What Does Grid Tied Mean?

What does grid tied mean when it comes to solar systems? A number of South Africans have been asking about this. With the country experiencing rolling blackouts, it’s not surprising that many people are looking to adopt solar energy as a solution to load shedding. When shopping around for an appropriate system for your home or for your office, one of the options that will likely be presented to you is to have a grid connected system. But what does that mean?

What is a grid connected solar system?

As the name suggests, a grid tied solar system is connected to the traditional grid. If you have such a system in your home or office, you will be able to draw power both from the Eskom grid and from your solar system.

Grid connected solar systems have bi-directional meters that allow them to export power to the grid in the event that they are producing more than is required in your home. That can be very beneficial when it comes to the reduction of your power bill.

Components of a grid tied system

That’s the answer to the question, what does grid tied mean. The following are the major components of a on-grid solar energy system;

  • Solar panels: They are the ones that convert the sun’s energy into electricity. Solar panels have been getting cheaper over the years, making them a worthwhile investment for those who are both concerned about the environment and for those who wish to escape the Eskom blues.
  • Inverter(s): This is a very useful component for converting the DC power that is produced by solar panels into AC. Most components within the modern home use AC, so this conversion is necessary.
  • A bi-direction meter: This is use to measure the flow of electricity both into and out of your home. In this case, this meter measure the amount of energy that you are getting from and sending into the Eskom grid.
  • Batteries: The traditional grid-tied system does not have battery backup. However, there are workarounds to this that you may wish to explore.

Why have a grid tied system?

In the above sections, we outlined what it means to have a grid-connected solar system. It simply means your solar system will be connected to the traditional power system in your home. So, you will be using both solar and the grid. But why would you opt for this system?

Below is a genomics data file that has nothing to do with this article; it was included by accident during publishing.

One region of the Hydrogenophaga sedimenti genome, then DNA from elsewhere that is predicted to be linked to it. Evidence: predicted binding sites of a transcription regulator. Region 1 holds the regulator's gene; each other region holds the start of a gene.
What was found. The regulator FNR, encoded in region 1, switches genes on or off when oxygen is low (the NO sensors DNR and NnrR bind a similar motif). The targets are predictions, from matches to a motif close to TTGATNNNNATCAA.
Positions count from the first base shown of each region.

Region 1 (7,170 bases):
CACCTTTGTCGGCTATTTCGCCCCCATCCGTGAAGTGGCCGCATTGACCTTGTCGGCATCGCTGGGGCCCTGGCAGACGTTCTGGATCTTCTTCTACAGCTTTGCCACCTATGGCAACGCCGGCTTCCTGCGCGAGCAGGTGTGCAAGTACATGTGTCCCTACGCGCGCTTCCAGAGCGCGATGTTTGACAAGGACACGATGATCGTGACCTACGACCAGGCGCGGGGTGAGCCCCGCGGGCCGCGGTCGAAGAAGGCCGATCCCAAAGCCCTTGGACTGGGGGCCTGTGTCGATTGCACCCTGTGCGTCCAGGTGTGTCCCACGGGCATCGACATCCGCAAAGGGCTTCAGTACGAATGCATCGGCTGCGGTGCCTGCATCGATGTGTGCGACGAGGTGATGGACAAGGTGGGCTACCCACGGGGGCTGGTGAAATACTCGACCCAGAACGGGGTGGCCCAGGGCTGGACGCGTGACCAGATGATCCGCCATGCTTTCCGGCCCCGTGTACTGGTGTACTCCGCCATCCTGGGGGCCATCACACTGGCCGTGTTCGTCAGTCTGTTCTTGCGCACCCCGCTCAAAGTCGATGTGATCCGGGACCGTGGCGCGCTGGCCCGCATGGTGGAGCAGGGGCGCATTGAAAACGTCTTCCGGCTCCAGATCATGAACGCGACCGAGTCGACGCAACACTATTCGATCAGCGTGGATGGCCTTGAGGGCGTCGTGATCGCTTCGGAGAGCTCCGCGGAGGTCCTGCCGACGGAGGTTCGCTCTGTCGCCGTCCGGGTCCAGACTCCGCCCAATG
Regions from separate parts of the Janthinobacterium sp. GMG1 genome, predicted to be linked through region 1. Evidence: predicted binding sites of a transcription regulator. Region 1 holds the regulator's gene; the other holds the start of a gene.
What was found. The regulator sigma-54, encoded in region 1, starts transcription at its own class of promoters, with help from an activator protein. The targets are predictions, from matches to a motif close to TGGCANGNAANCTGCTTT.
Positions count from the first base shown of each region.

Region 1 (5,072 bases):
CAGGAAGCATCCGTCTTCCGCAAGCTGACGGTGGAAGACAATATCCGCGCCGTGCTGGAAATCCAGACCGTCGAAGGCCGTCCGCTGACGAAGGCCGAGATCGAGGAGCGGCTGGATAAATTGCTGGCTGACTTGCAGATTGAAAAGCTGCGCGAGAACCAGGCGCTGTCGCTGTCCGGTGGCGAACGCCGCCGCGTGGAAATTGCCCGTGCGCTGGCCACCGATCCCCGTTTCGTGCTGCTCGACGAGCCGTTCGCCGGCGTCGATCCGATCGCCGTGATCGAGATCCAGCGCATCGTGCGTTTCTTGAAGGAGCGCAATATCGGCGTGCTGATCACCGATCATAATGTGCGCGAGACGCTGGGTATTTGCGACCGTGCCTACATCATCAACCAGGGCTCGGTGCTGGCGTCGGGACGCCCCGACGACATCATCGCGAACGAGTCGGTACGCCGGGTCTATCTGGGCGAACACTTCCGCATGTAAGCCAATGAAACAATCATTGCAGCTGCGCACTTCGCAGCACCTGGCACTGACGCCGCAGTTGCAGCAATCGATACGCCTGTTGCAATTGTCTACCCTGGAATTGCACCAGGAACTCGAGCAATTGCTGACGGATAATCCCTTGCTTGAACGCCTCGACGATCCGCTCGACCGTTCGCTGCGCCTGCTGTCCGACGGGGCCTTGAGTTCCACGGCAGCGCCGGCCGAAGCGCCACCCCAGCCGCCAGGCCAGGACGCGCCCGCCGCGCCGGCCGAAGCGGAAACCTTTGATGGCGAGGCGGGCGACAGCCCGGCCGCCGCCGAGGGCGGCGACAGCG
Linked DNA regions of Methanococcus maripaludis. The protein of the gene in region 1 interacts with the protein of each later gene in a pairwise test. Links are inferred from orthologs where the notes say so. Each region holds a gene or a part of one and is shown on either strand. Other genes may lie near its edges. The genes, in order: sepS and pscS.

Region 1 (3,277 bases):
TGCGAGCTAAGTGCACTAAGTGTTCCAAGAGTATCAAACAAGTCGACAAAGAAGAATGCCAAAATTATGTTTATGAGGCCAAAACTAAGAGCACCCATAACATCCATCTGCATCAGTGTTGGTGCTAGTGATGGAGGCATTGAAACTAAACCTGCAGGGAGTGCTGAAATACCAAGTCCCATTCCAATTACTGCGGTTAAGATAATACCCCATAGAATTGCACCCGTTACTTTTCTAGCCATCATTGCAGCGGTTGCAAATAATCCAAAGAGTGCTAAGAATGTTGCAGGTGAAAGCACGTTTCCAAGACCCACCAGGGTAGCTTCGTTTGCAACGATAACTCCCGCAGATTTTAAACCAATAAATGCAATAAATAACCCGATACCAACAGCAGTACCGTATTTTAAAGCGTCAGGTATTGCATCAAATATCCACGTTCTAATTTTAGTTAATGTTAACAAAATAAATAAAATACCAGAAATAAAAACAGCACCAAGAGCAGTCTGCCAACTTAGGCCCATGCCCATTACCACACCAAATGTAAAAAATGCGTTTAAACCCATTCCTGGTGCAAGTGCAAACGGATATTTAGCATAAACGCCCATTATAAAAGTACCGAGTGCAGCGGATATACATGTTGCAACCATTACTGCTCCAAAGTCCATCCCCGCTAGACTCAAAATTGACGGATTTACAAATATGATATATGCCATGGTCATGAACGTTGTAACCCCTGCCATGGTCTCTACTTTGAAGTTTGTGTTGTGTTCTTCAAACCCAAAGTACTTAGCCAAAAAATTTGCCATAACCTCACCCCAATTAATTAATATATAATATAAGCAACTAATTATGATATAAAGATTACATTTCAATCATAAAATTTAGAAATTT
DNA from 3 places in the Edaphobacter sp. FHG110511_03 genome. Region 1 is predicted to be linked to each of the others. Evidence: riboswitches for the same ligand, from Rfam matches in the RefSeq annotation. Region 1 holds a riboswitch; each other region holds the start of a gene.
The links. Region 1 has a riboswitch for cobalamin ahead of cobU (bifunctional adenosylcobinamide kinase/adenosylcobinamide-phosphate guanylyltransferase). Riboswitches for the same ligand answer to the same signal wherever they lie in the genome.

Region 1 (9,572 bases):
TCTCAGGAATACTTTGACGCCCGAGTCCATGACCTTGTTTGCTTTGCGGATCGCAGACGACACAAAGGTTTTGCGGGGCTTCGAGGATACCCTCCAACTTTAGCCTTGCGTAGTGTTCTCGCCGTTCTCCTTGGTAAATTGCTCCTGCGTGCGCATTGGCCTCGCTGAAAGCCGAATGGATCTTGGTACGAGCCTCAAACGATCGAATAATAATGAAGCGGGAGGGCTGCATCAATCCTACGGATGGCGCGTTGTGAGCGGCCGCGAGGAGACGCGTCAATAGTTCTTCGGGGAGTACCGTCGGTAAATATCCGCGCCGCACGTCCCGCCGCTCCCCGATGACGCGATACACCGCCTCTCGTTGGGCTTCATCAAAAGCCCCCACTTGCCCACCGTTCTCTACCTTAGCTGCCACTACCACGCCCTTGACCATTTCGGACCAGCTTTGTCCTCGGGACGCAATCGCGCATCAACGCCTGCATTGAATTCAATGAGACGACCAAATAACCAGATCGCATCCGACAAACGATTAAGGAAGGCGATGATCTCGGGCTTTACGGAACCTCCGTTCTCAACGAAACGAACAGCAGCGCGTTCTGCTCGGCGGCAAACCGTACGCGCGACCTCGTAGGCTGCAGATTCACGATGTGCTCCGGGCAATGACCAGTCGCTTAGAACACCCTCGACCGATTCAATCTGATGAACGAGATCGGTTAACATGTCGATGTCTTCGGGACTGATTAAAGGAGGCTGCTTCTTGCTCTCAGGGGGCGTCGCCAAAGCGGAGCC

We have previously written on the advantages of a grid tied system. We outline all of them in that article. In this post, what we can say is that grid connected systems are beneficial because they allow you to use both the grid and your solar system.

So, if there is a shortfall in the amount of energy that is being produced by your solar array, the system will automatically use power from the grid. Of course, that can become something of a challenge in the case of South Africa where load shedding has become perpetual. You can learn more about the disadvantages of a grid tied system.

Are grid tied systems practical in South Africa?

Now that we have answered the question, what does grid tied mean, it’s time to contemplate whether or not this is the right solution for South Africans. Are grid tied solar systems a good solution for South Africa?

The answer is no, unless you are willing to invest in battery backup. We have already noted that the traditional grid tied system does not have battery backup. With people experiencing hours of power cuts, that can become a problem.

For safety reasons, grid tied systems are designed to cut off the flow of power into the grid in the event of a blackout. It means you won’t be selling anything to Eskom or to your municipality at these times. That defeats one of the purposes of having such a system.


In this article, we answered the question “what does grid tied mean,” in solar systems. It was noted that having a grid tied system allows you to sell power to Eskom. Your systems will be connected to the system, meaning power can flow in both directions.

However, such a system is not a good solution because of the blackouts that are being experienced in the country. In the event of a power outage, the grid connected inverter automatically shuts down as a safety measure. It’s possible, however, to find a workaround that allow you to add a battery to your grid-tied system.

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